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Tuesday, February 13, 2018

"Embodied life can be sacramental"

The corpus of James K. A. Smith: Worldview made flesh

"We all live by trusting something larger than ourselves." "Embodied life can be sacramental." And it can be ironic, such as when you find yourself reading Wendell Berry in Costco. . . . Don't miss Canadian-born public intellectual James K. A. Smith in conversation with CC's Peter Schuurman.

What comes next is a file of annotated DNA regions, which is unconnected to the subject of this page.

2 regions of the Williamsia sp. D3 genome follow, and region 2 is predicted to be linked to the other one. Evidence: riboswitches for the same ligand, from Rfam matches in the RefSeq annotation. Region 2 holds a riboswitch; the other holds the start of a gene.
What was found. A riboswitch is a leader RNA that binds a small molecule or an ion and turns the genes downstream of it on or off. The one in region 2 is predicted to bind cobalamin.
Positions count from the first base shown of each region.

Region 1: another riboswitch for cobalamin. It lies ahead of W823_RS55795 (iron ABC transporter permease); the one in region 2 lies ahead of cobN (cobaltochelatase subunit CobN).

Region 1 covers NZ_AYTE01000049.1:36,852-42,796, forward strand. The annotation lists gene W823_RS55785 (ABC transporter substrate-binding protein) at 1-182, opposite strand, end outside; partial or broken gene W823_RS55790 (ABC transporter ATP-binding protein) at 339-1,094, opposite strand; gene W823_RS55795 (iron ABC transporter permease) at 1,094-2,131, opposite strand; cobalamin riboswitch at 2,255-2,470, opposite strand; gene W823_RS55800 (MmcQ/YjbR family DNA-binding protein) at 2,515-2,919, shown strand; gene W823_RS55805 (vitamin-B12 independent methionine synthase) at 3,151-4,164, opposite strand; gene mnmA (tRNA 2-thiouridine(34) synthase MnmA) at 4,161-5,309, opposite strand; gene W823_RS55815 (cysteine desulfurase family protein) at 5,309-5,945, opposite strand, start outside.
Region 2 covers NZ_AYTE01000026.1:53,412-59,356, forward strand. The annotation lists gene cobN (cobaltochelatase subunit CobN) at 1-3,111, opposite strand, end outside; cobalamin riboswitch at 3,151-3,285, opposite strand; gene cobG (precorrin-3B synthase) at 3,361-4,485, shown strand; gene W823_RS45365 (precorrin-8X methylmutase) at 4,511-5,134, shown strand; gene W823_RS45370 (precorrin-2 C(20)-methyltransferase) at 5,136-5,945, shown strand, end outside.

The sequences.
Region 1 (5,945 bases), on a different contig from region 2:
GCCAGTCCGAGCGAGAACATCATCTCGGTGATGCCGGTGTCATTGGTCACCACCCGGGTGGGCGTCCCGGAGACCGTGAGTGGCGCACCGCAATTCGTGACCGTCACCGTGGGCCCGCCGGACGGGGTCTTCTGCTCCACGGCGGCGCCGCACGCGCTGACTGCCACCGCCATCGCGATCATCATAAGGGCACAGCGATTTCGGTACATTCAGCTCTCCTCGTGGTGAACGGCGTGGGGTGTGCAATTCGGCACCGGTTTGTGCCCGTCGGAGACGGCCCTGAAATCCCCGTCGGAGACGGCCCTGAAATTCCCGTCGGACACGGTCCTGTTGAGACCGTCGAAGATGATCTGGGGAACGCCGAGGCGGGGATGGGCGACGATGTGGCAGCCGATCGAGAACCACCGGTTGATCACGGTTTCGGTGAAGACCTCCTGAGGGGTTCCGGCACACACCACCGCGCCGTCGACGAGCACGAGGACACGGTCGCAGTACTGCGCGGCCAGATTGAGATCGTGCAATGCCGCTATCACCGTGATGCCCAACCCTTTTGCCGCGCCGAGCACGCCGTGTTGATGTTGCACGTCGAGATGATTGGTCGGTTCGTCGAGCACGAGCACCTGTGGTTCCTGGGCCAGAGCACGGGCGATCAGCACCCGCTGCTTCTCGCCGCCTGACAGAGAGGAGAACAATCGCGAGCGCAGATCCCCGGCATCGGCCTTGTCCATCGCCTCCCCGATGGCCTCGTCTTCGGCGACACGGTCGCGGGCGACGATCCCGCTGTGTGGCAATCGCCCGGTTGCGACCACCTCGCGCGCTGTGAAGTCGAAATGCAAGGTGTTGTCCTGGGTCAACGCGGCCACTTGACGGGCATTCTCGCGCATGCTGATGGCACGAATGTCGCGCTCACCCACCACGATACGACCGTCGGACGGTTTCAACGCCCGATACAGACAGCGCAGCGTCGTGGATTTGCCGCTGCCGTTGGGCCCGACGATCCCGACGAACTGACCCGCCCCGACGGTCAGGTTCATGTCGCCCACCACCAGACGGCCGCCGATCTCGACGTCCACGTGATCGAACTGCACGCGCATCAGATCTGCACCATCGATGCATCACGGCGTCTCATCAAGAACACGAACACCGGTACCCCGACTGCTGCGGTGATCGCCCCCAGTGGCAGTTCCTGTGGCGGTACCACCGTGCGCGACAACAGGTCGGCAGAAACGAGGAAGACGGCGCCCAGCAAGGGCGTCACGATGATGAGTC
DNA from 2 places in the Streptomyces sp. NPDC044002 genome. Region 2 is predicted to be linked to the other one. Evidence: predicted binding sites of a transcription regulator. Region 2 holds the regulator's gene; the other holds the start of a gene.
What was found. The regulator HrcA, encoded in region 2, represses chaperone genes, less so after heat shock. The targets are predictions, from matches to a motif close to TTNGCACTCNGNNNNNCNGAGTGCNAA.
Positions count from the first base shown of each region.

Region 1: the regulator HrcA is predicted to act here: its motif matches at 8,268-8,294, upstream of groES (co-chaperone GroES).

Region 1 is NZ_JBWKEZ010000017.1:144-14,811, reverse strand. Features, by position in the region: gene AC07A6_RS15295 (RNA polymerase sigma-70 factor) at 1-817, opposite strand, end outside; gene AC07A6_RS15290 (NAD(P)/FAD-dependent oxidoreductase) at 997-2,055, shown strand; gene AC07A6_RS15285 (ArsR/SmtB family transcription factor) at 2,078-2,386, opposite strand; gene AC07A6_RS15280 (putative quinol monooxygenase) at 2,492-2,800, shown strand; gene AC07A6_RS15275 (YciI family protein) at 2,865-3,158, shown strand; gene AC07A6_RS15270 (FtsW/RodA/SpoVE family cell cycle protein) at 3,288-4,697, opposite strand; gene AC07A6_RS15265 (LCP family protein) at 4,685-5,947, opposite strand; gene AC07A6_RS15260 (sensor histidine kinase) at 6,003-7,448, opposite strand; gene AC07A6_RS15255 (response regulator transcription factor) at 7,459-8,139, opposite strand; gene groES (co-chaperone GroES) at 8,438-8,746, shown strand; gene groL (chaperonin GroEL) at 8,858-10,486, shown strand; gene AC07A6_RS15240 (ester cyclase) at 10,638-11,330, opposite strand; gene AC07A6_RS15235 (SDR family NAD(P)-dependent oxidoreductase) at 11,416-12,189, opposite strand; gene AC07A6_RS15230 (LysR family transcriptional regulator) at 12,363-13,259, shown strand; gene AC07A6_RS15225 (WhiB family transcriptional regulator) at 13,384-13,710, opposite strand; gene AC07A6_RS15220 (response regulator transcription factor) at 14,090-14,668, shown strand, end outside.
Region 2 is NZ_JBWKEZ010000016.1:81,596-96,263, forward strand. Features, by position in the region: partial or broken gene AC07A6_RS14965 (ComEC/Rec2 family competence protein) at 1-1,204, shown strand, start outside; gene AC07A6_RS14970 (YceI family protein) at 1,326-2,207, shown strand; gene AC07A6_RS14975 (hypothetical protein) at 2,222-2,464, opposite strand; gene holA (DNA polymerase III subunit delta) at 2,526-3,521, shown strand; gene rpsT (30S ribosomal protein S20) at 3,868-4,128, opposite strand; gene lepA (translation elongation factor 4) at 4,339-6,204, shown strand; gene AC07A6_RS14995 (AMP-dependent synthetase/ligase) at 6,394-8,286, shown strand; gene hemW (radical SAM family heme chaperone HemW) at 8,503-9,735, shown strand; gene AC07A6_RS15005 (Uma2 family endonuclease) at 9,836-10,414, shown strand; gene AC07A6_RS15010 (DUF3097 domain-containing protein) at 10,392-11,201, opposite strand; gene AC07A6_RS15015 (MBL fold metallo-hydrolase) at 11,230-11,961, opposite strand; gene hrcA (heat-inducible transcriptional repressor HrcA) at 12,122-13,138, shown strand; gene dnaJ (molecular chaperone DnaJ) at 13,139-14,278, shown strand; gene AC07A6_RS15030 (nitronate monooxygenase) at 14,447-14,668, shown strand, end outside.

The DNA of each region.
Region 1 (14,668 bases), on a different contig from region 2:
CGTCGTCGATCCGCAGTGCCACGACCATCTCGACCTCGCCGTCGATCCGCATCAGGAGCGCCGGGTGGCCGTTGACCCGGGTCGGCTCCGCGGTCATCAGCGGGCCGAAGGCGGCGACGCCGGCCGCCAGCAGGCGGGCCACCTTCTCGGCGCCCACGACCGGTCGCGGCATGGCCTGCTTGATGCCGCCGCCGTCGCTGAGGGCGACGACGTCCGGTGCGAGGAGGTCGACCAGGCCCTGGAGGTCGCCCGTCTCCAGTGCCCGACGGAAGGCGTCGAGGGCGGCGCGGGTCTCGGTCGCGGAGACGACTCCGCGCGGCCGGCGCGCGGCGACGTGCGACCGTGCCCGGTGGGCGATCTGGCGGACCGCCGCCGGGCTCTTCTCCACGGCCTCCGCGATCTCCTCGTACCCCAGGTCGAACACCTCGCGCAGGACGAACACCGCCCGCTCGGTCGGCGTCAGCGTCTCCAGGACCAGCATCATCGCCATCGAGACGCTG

Dr. James K. A. Smith has been called both an “academic rock star” and “a faithful guide” and I want to commend his postliberal Biblical vision for creaturely life to you. I have been following him for years, trying to keep up with his prolific writing, identifying him as a post-boomer peer who offers a fresh paradigm and practice for Reformed Christians. I would describe him best as a provocative public intellectual: a self-described “philosophical theologian with interest in socio-political realities” who teaches at Calvin College, edits a magazine (Cardus’ Comment Magazine) and a book series (the church in Postmodern culture) while publishing regularly in newspapers and scholarly journals, and speaking in a wide range of venues. He seems to spit out a book every year, and has just released the third and final book of his acclaimed trilogy on “cultural liturgies” entitled Awaiting the King (which Hans Boersma hints will possibly “profoundly redirect contemporary public theology”).

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